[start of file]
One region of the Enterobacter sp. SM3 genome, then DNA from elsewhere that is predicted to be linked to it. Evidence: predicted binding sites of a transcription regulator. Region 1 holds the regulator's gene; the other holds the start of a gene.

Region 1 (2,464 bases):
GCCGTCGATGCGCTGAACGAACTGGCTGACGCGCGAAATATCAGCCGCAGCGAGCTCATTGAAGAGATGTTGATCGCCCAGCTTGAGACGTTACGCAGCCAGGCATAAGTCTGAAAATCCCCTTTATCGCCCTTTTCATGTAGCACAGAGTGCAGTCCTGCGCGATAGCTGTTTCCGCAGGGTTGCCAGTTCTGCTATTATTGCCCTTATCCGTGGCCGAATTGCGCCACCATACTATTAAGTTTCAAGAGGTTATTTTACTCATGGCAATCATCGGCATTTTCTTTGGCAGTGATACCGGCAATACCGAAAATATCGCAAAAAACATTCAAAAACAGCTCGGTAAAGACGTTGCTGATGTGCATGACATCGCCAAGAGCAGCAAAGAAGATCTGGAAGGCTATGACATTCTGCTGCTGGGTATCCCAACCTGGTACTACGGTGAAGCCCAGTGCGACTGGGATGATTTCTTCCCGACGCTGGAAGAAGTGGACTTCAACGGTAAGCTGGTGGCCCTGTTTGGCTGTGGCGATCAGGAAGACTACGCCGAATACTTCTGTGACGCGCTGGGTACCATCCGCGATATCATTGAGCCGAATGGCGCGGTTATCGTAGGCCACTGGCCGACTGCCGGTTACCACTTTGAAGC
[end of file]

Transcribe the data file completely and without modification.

One region of the Enterobacter sp. SM3 genome, then DNA from elsewhere that is predicted to be linked to it. Evidence: predicted binding sites of a transcription regulator. Region 1 holds the regulator's gene; the other holds the start of a gene.

Region 1 (2,464 bases):
GCCGTCGATGCGCTGAACGAACTGGCTGACGCGCGAAATATCAGCCGCAGCGAGCTCATTGAAGAGATGTTGATCGCCCAGCTTGAGACGTTACGCAGCCAGGCATAAGTCTGAAAATCCCCTTTATCGCCCTTTTCATGTAGCACAGAGTGCAGTCCTGCGCGATAGCTGTTTCCGCAGGGTTGCCAGTTCTGCTATTATTGCCCTTATCCGTGGCCGAATTGCGCCACCATACTATTAAGTTTCAAGAGGTTATTTTACTCATGGCAATCATCGGCATTTTCTTTGGCAGTGATACCGGCAATACCGAAAATATCGCAAAAAACATTCAAAAACAGCTCGGTAAAGACGTTGCTGATGTGCATGACATCGCCAAGAGCAGCAAAGAAGATCTGGAAGGCTATGACATTCTGCTGCTGGGTATCCCAACCTGGTACTACGGTGAAGCCCAGTGCGACTGGGATGATTTCTTCCCGACGCTGGAAGAAGTGGACTTCAACGGTAAGCTGGTGGCCCTGTTTGGCTGTGGCGATCAGGAAGACTACGCCGAATACTTCTGTGACGCGCTGGGTACCATCCGCGATATCATTGAGCCGAATGGCGCGGTTATCGTAGGCCACTGGCCGACTGCCGGTTACCACTTTGAAGC